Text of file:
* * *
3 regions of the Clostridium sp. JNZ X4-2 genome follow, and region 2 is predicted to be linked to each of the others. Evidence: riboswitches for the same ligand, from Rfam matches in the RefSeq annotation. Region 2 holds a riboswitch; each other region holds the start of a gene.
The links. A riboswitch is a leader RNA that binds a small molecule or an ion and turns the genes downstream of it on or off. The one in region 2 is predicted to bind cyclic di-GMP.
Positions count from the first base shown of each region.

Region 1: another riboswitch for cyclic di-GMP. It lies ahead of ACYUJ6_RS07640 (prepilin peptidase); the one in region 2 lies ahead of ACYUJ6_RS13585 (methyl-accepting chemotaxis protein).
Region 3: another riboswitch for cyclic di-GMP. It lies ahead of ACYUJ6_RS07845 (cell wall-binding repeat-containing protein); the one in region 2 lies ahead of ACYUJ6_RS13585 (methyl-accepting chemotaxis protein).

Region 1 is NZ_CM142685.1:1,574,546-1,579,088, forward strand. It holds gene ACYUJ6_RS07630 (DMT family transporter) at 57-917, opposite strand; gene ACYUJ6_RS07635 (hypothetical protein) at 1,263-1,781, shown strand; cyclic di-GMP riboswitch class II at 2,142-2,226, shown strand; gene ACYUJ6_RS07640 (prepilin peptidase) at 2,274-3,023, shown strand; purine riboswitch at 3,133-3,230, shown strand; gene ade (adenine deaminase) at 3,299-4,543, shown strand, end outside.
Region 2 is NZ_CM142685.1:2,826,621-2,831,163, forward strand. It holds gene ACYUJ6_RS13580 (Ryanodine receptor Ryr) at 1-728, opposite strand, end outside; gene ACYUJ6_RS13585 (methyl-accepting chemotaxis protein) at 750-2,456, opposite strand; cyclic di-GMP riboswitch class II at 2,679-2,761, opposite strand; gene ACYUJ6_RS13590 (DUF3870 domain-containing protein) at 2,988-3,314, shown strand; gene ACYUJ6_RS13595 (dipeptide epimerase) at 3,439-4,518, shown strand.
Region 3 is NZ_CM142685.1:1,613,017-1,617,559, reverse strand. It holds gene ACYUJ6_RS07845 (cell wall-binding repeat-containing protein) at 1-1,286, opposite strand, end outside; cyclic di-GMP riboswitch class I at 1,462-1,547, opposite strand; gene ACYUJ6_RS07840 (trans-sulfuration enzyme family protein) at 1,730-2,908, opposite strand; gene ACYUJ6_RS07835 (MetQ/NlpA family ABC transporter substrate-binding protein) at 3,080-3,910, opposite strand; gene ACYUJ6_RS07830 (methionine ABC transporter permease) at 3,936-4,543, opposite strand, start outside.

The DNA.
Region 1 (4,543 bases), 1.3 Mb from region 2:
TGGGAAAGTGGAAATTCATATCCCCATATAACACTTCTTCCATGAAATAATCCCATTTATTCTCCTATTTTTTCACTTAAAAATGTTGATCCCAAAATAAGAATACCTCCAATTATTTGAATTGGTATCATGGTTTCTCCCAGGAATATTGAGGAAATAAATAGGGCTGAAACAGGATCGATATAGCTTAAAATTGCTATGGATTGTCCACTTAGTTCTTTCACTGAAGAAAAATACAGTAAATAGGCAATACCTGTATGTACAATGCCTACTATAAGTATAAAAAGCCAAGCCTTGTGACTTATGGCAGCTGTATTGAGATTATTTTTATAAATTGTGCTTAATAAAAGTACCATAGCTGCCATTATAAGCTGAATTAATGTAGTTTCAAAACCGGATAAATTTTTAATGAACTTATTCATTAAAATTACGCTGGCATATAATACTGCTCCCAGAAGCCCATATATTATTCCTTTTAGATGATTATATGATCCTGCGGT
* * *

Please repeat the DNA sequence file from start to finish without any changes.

3 regions of the Clostridium sp. JNZ X4-2 genome follow, and region 2 is predicted to be linked to each of the others. Evidence: riboswitches for the same ligand, from Rfam matches in the RefSeq annotation. Region 2 holds a riboswitch; each other region holds the start of a gene.
The links. A riboswitch is a leader RNA that binds a small molecule or an ion and turns the genes downstream of it on or off. The one in region 2 is predicted to bind cyclic di-GMP.
Positions count from the first base shown of each region.

Region 1: another riboswitch for cyclic di-GMP. It lies ahead of ACYUJ6_RS07640 (prepilin peptidase); the one in region 2 lies ahead of ACYUJ6_RS13585 (methyl-accepting chemotaxis protein).
Region 3: another riboswitch for cyclic di-GMP. It lies ahead of ACYUJ6_RS07845 (cell wall-binding repeat-containing protein); the one in region 2 lies ahead of ACYUJ6_RS13585 (methyl-accepting chemotaxis protein).

Region 1 is NZ_CM142685.1:1,574,546-1,579,088, forward strand. It holds gene ACYUJ6_RS07630 (DMT family transporter) at 57-917, opposite strand; gene ACYUJ6_RS07635 (hypothetical protein) at 1,263-1,781, shown strand; cyclic di-GMP riboswitch class II at 2,142-2,226, shown strand; gene ACYUJ6_RS07640 (prepilin peptidase) at 2,274-3,023, shown strand; purine riboswitch at 3,133-3,230, shown strand; gene ade (adenine deaminase) at 3,299-4,543, shown strand, end outside.
Region 2 is NZ_CM142685.1:2,826,621-2,831,163, forward strand. It holds gene ACYUJ6_RS13580 (Ryanodine receptor Ryr) at 1-728, opposite strand, end outside; gene ACYUJ6_RS13585 (methyl-accepting chemotaxis protein) at 750-2,456, opposite strand; cyclic di-GMP riboswitch class II at 2,679-2,761, opposite strand; gene ACYUJ6_RS13590 (DUF3870 domain-containing protein) at 2,988-3,314, shown strand; gene ACYUJ6_RS13595 (dipeptide epimerase) at 3,439-4,518, shown strand.
Region 3 is NZ_CM142685.1:1,613,017-1,617,559, reverse strand. It holds gene ACYUJ6_RS07845 (cell wall-binding repeat-containing protein) at 1-1,286, opposite strand, end outside; cyclic di-GMP riboswitch class I at 1,462-1,547, opposite strand; gene ACYUJ6_RS07840 (trans-sulfuration enzyme family protein) at 1,730-2,908, opposite strand; gene ACYUJ6_RS07835 (MetQ/NlpA family ABC transporter substrate-binding protein) at 3,080-3,910, opposite strand; gene ACYUJ6_RS07830 (methionine ABC transporter permease) at 3,936-4,543, opposite strand, start outside.

The DNA.
Region 1 (4,543 bases), 1.3 Mb from region 2:
TGGGAAAGTGGAAATTCATATCCCCATATAACACTTCTTCCATGAAATAATCCCATTTATTCTCCTATTTTTTCACTTAAAAATGTTGATCCCAAAATAAGAATACCTCCAATTATTTGAATTGGTATCATGGTTTCTCCCAGGAATATTGAGGAAATAAATAGGGCTGAAACAGGATCGATATAGCTTAAAATTGCTATGGATTGTCCACTTAGTTCTTTCACTGAAGAAAAATACAGTAAATAGGCAATACCTGTATGTACAATGCCTACTATAAGTATAAAAAGCCAAGCCTTGTGACTTATGGCAGCTGTATTGAGATTATTTTTATAAATTGTGCTTAATAAAAGTACCATAGCTGCCATTATAAGCTGAATTAATGTAGTTTCAAAACCGGATAAATTTTTAATGAACTTATTCATTAAAATTACGCTGGCATATAATACTGCTCCCAGAAGCCCATATATTATTCCTTTTAGATGATTATATGATCCTGCGGT